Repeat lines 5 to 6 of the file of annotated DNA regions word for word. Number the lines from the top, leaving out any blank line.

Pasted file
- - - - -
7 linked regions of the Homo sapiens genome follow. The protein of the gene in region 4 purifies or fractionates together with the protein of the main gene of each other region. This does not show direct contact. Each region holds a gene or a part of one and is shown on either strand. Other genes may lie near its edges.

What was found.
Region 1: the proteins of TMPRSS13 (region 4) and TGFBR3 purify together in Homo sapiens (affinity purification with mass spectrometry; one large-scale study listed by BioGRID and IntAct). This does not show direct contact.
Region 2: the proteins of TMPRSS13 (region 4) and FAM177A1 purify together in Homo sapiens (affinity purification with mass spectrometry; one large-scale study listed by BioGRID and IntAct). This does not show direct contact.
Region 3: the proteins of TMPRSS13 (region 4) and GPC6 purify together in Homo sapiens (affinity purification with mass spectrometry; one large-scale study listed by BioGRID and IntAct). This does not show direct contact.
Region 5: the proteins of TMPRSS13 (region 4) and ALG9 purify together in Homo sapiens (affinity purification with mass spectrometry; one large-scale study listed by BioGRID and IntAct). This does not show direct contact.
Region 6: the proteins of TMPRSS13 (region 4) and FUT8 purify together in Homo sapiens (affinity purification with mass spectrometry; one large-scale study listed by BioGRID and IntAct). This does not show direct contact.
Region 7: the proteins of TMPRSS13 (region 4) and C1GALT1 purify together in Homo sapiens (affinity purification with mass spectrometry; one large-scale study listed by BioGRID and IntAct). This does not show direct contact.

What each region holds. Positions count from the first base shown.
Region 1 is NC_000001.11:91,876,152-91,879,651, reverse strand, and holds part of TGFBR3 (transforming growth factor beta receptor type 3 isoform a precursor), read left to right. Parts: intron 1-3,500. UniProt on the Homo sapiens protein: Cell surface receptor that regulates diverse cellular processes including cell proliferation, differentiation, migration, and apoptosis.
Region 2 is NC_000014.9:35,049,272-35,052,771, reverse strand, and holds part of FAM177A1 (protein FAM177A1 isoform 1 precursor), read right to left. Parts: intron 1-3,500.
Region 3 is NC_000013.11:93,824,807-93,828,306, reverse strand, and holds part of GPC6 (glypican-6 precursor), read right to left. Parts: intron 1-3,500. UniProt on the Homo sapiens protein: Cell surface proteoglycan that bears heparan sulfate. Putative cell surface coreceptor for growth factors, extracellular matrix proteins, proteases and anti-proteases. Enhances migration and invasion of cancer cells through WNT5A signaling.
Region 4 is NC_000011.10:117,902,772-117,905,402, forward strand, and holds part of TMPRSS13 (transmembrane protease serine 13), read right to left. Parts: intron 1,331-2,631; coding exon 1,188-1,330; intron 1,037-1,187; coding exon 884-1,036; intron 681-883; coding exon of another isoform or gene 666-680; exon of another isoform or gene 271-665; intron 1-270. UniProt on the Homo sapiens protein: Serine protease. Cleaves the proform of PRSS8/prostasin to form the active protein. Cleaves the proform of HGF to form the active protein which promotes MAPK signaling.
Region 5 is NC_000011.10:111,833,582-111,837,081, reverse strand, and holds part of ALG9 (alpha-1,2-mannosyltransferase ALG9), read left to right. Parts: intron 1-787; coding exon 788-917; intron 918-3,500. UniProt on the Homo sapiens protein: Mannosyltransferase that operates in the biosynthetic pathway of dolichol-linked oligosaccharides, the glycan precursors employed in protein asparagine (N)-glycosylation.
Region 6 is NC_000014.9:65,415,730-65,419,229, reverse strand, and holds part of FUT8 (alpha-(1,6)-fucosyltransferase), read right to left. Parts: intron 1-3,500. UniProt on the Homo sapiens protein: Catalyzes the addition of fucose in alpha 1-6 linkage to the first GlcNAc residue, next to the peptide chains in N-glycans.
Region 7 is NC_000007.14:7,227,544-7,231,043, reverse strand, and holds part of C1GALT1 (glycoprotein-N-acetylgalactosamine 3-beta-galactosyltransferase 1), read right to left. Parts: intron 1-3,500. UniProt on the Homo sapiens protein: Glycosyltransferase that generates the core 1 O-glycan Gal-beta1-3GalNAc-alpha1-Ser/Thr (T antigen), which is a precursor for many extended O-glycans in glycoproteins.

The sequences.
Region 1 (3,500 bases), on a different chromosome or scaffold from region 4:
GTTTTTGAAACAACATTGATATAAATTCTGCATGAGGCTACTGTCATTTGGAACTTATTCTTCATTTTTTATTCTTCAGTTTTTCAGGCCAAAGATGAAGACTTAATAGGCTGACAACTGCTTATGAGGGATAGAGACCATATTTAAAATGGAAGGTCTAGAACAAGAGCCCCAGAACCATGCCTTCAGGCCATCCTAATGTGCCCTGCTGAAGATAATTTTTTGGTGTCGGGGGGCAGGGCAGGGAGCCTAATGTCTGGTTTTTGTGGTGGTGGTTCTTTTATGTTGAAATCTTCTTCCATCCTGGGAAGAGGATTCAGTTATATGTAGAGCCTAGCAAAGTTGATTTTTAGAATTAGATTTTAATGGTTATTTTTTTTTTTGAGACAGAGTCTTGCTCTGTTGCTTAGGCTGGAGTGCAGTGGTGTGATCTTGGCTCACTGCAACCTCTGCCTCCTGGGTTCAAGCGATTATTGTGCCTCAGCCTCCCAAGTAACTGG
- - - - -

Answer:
Region 3: the proteins of TMPRSS13 (region 4) and GPC6 purify together in Homo sapiens (affinity purification with mass spectrometry; one large-scale study listed by BioGRID and IntAct). This does not show direct contact.
Region 5: the proteins of TMPRSS13 (region 4) and ALG9 purify together in Homo sapiens (affinity purification with mass spectrometry; one large-scale study listed by BioGRID and IntAct). This does not show direct contact.